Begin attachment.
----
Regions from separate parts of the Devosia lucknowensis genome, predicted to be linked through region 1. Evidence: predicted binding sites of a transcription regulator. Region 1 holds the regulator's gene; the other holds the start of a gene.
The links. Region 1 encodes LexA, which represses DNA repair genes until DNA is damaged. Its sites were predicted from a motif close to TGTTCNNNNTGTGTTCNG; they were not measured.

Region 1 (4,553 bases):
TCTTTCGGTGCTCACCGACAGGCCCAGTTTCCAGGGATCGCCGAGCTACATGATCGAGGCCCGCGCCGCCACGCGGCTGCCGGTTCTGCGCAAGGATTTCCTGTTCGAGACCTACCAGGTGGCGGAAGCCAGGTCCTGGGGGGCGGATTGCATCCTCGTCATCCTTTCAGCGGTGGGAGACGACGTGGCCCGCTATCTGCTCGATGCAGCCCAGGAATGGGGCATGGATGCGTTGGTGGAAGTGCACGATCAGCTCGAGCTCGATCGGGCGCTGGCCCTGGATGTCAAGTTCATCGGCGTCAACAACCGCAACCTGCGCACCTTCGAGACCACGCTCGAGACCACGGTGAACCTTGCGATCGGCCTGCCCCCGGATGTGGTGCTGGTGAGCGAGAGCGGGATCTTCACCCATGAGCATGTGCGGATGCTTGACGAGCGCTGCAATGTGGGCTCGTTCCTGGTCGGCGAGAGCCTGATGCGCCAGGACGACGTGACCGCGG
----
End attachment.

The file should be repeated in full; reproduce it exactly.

Regions from separate parts of the Devosia lucknowensis genome, predicted to be linked through region 1. Evidence: predicted binding sites of a transcription regulator. Region 1 holds the regulator's gene; the other holds the start of a gene.
The links. Region 1 encodes LexA, which represses DNA repair genes until DNA is damaged. Its sites were predicted from a motif close to TGTTCNNNNTGTGTTCNG; they were not measured.

Region 1 (4,553 bases):
TCTTTCGGTGCTCACCGACAGGCCCAGTTTCCAGGGATCGCCGAGCTACATGATCGAGGCCCGCGCCGCCACGCGGCTGCCGGTTCTGCGCAAGGATTTCCTGTTCGAGACCTACCAGGTGGCGGAAGCCAGGTCCTGGGGGGCGGATTGCATCCTCGTCATCCTTTCAGCGGTGGGAGACGACGTGGCCCGCTATCTGCTCGATGCAGCCCAGGAATGGGGCATGGATGCGTTGGTGGAAGTGCACGATCAGCTCGAGCTCGATCGGGCGCTGGCCCTGGATGTCAAGTTCATCGGCGTCAACAACCGCAACCTGCGCACCTTCGAGACCACGCTCGAGACCACGGTGAACCTTGCGATCGGCCTGCCCCCGGATGTGGTGCTGGTGAGCGAGAGCGGGATCTTCACCCATGAGCATGTGCGGATGCTTGACGAGCGCTGCAATGTGGGCTCGTTCCTGGTCGGCGAGAGCCTGATGCGCCAGGACGACGTGACCGCGG